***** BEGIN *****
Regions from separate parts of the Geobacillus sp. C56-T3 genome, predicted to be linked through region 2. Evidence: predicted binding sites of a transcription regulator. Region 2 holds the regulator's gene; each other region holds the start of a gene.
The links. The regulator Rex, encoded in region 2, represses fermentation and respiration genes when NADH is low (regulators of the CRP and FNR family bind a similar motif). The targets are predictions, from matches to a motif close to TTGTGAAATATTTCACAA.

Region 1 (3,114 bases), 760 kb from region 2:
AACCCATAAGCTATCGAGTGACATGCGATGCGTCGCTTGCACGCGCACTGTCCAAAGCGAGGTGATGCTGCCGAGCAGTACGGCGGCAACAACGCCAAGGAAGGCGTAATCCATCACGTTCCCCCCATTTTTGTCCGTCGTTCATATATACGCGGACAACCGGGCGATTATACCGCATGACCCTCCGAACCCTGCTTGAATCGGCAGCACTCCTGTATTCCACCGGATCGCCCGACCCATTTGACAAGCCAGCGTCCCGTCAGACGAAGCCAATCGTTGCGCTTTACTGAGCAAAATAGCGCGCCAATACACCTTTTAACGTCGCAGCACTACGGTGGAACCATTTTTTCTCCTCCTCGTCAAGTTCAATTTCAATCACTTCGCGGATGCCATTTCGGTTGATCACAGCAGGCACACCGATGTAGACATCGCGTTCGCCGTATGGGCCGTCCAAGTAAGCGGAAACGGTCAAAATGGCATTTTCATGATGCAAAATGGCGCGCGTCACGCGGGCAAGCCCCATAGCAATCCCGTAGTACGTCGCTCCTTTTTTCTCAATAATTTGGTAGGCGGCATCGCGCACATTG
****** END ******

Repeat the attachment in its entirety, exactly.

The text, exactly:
Regions from separate parts of the Geobacillus sp. C56-T3 genome, predicted to be linked through region 2. Evidence: predicted binding sites of a transcription regulator. Region 2 holds the regulator's gene; each other region holds the start of a gene.
The links. The regulator Rex, encoded in region 2, represses fermentation and respiration genes when NADH is low (regulators of the CRP and FNR family bind a similar motif). The targets are predictions, from matches to a motif close to TTGTGAAATATTTCACAA.

Region 1 (3,114 bases), 760 kb from region 2:
AACCCATAAGCTATCGAGTGACATGCGATGCGTCGCTTGCACGCGCACTGTCCAAAGCGAGGTGATGCTGCCGAGCAGTACGGCGGCAACAACGCCAAGGAAGGCGTAATCCATCACGTTCCCCCCATTTTTGTCCGTCGTTCATATATACGCGGACAACCGGGCGATTATACCGCATGACCCTCCGAACCCTGCTTGAATCGGCAGCACTCCTGTATTCCACCGGATCGCCCGACCCATTTGACAAGCCAGCGTCCCGTCAGACGAAGCCAATCGTTGCGCTTTACTGAGCAAAATAGCGCGCCAATACACCTTTTAACGTCGCAGCACTACGGTGGAACCATTTTTTCTCCTCCTCGTCAAGTTCAATTTCAATCACTTCGCGGATGCCATTTCGGTTGATCACAGCAGGCACACCGATGTAGACATCGCGTTCGCCGTATGGGCCGTCCAAGTAAGCGGAAACGGTCAAAATGGCATTTTCATGATGCAAAATGGCGCGCGTCACGCGGGCAAGCCCCATAGCAATCCCGTAGTACGTCGCTCCTTTTTTCTCAATAATTTGGTAGGCGGCATCGCGCACATTG